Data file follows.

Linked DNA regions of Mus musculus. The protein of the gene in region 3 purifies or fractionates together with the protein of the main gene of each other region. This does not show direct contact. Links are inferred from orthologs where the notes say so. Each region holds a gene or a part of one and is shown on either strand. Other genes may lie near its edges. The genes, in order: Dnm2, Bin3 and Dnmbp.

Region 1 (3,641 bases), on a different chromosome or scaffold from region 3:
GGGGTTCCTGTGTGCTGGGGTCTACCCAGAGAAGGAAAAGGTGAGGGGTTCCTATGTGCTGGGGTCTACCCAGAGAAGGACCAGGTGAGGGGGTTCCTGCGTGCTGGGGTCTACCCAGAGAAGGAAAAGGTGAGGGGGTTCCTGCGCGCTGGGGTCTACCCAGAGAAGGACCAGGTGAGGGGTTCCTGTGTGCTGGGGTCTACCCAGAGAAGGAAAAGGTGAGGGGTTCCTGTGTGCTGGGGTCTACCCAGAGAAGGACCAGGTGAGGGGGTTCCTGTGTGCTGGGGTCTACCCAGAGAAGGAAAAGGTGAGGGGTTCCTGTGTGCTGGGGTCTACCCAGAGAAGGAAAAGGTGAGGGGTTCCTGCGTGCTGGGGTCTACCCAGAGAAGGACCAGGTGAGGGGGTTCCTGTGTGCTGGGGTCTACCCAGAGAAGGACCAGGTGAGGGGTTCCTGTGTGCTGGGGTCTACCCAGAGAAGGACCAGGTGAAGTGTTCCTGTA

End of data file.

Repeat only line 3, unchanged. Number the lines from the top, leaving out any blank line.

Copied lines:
GGGGTTCCTGTGTGCTGGGGTCTACCCAGAGAAGGAAAAGGTGAGGGGTTCCTATGTGCTGGGGTCTACCCAGAGAAGGACCAGGTGAGGGGGTTCCTGCGTGCTGGGGTCTACCCAGAGAAGGAAAAGGTGAGGGGGTTCCTGCGCGCTGGGGTCTACCCAGAGAAGGACCAGGTGAGGGGTTCCTGTGTGCTGGGGTCTACCCAGAGAAGGAAAAGGTGAGGGGTTCCTGTGTGCTGGGGTCTACCCAGAGAAGGACCAGGTGAGGGGGTTCCTGTGTGCTGGGGTCTACCCAGAGAAGGAAAAGGTGAGGGGTTCCTGTGTGCTGGGGTCTACCCAGAGAAGGAAAAGGTGAGGGGTTCCTGCGTGCTGGGGTCTACCCAGAGAAGGACCAGGTGAGGGGGTTCCTGTGTGCTGGGGTCTACCCAGAGAAGGACCAGGTGAGGGGTTCCTGTGTGCTGGGGTCTACCCAGAGAAGGACCAGGTGAAGTGTTCCTGTA